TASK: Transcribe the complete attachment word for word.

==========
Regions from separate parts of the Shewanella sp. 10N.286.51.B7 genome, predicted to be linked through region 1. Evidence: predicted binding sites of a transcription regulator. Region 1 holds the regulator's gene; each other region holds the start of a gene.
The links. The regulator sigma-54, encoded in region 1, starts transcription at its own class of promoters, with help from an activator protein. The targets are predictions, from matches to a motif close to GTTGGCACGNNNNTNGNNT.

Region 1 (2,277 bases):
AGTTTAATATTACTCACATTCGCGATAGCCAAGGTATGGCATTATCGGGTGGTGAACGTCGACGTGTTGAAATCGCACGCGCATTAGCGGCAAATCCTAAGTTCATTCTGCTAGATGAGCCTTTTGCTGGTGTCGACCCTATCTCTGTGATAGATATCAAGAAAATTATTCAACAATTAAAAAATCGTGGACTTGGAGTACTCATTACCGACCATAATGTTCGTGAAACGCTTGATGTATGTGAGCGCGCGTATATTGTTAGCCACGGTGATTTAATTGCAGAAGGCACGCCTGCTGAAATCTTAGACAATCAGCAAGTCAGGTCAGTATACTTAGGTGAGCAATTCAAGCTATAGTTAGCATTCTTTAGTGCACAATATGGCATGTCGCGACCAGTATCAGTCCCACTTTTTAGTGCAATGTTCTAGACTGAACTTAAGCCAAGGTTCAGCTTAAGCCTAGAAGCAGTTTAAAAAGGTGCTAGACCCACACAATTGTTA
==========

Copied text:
Regions from separate parts of the Shewanella sp. 10N.286.51.B7 genome, predicted to be linked through region 1. Evidence: predicted binding sites of a transcription regulator. Region 1 holds the regulator's gene; each other region holds the start of a gene.
The links. The regulator sigma-54, encoded in region 1, starts transcription at its own class of promoters, with help from an activator protein. The targets are predictions, from matches to a motif close to GTTGGCACGNNNNTNGNNT.

Region 1 (2,277 bases):
AGTTTAATATTACTCACATTCGCGATAGCCAAGGTATGGCATTATCGGGTGGTGAACGTCGACGTGTTGAAATCGCACGCGCATTAGCGGCAAATCCTAAGTTCATTCTGCTAGATGAGCCTTTTGCTGGTGTCGACCCTATCTCTGTGATAGATATCAAGAAAATTATTCAACAATTAAAAAATCGTGGACTTGGAGTACTCATTACCGACCATAATGTTCGTGAAACGCTTGATGTATGTGAGCGCGCGTATATTGTTAGCCACGGTGATTTAATTGCAGAAGGCACGCCTGCTGAAATCTTAGACAATCAGCAAGTCAGGTCAGTATACTTAGGTGAGCAATTCAAGCTATAGTTAGCATTCTTTAGTGCACAATATGGCATGTCGCGACCAGTATCAGTCCCACTTTTTAGTGCAATGTTCTAGACTGAACTTAAGCCAAGGTTCAGCTTAAGCCTAGAAGCAGTTTAAAAAGGTGCTAGACCCACACAATTGTTA